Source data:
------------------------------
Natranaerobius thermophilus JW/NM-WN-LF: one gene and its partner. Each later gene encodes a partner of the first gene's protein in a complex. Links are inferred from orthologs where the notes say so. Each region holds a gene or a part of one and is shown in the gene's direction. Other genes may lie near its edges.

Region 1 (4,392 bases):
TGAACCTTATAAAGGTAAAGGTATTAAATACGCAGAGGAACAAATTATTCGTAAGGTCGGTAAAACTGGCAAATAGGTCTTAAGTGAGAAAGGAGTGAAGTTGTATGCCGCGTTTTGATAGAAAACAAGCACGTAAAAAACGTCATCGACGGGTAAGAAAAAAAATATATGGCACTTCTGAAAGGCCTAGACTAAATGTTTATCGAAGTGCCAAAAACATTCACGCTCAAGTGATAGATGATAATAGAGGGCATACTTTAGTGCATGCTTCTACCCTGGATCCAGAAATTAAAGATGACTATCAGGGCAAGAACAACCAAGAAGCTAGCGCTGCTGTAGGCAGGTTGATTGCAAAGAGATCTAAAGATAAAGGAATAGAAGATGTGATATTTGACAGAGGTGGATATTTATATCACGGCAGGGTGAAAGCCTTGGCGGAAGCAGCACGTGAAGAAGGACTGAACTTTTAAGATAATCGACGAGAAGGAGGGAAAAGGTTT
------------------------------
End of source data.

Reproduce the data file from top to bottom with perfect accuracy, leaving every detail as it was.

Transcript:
Natranaerobius thermophilus JW/NM-WN-LF: one gene and its partner. Each later gene encodes a partner of the first gene's protein in a complex. Links are inferred from orthologs where the notes say so. Each region holds a gene or a part of one and is shown in the gene's direction. Other genes may lie near its edges.

Region 1 (4,392 bases):
TGAACCTTATAAAGGTAAAGGTATTAAATACGCAGAGGAACAAATTATTCGTAAGGTCGGTAAAACTGGCAAATAGGTCTTAAGTGAGAAAGGAGTGAAGTTGTATGCCGCGTTTTGATAGAAAACAAGCACGTAAAAAACGTCATCGACGGGTAAGAAAAAAAATATATGGCACTTCTGAAAGGCCTAGACTAAATGTTTATCGAAGTGCCAAAAACATTCACGCTCAAGTGATAGATGATAATAGAGGGCATACTTTAGTGCATGCTTCTACCCTGGATCCAGAAATTAAAGATGACTATCAGGGCAAGAACAACCAAGAAGCTAGCGCTGCTGTAGGCAGGTTGATTGCAAAGAGATCTAAAGATAAAGGAATAGAAGATGTGATATTTGACAGAGGTGGATATTTATATCACGGCAGGGTGAAAGCCTTGGCGGAAGCAGCACGTGAAGAAGGACTGAACTTTTAAGATAATCGACGAGAAGGAGGGAAAAGGTTT